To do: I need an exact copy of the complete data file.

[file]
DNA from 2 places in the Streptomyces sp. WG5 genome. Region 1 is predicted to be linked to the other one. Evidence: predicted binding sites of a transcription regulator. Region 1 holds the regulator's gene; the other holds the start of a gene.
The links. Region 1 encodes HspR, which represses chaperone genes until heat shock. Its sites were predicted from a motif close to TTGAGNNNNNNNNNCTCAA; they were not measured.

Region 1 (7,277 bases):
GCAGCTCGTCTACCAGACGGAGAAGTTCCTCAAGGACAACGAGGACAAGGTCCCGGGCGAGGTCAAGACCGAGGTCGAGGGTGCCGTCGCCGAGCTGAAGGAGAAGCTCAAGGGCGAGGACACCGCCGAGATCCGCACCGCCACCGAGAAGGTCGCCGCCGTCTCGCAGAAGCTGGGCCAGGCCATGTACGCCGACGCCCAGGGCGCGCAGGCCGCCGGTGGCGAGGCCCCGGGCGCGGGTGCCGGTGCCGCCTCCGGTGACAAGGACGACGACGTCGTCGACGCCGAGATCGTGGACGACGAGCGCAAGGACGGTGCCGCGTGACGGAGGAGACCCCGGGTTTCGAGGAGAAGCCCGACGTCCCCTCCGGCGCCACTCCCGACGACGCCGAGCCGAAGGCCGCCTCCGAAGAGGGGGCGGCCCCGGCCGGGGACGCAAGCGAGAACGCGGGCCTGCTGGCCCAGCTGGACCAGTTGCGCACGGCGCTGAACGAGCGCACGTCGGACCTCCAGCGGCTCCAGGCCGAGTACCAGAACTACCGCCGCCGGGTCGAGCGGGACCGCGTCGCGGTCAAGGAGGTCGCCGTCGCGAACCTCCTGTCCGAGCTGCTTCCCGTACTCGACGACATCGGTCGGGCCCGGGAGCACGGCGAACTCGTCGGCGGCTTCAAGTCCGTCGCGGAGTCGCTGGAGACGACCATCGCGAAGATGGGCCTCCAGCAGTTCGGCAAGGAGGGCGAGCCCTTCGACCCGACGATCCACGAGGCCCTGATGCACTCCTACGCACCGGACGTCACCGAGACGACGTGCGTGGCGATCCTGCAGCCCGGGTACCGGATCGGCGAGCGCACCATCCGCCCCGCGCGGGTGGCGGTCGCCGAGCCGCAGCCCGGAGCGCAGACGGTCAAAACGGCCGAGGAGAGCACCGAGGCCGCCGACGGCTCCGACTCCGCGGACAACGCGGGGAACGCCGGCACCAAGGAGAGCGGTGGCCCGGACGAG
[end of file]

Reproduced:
DNA from 2 places in the Streptomyces sp. WG5 genome. Region 1 is predicted to be linked to the other one. Evidence: predicted binding sites of a transcription regulator. Region 1 holds the regulator's gene; the other holds the start of a gene.
The links. Region 1 encodes HspR, which represses chaperone genes until heat shock. Its sites were predicted from a motif close to TTGAGNNNNNNNNNCTCAA; they were not measured.

Region 1 (7,277 bases):
GCAGCTCGTCTACCAGACGGAGAAGTTCCTCAAGGACAACGAGGACAAGGTCCCGGGCGAGGTCAAGACCGAGGTCGAGGGTGCCGTCGCCGAGCTGAAGGAGAAGCTCAAGGGCGAGGACACCGCCGAGATCCGCACCGCCACCGAGAAGGTCGCCGCCGTCTCGCAGAAGCTGGGCCAGGCCATGTACGCCGACGCCCAGGGCGCGCAGGCCGCCGGTGGCGAGGCCCCGGGCGCGGGTGCCGGTGCCGCCTCCGGTGACAAGGACGACGACGTCGTCGACGCCGAGATCGTGGACGACGAGCGCAAGGACGGTGCCGCGTGACGGAGGAGACCCCGGGTTTCGAGGAGAAGCCCGACGTCCCCTCCGGCGCCACTCCCGACGACGCCGAGCCGAAGGCCGCCTCCGAAGAGGGGGCGGCCCCGGCCGGGGACGCAAGCGAGAACGCGGGCCTGCTGGCCCAGCTGGACCAGTTGCGCACGGCGCTGAACGAGCGCACGTCGGACCTCCAGCGGCTCCAGGCCGAGTACCAGAACTACCGCCGCCGGGTCGAGCGGGACCGCGTCGCGGTCAAGGAGGTCGCCGTCGCGAACCTCCTGTCCGAGCTGCTTCCCGTACTCGACGACATCGGTCGGGCCCGGGAGCACGGCGAACTCGTCGGCGGCTTCAAGTCCGTCGCGGAGTCGCTGGAGACGACCATCGCGAAGATGGGCCTCCAGCAGTTCGGCAAGGAGGGCGAGCCCTTCGACCCGACGATCCACGAGGCCCTGATGCACTCCTACGCACCGGACGTCACCGAGACGACGTGCGTGGCGATCCTGCAGCCCGGGTACCGGATCGGCGAGCGCACCATCCGCCCCGCGCGGGTGGCGGTCGCCGAGCCGCAGCCCGGAGCGCAGACGGTCAAAACGGCCGAGGAGAGCACCGAGGCCGCCGACGGCTCCGACTCCGCGGACAACGCGGGGAACGCCGGCACCAAGGAGAGCGGTGGCCCGGACGAG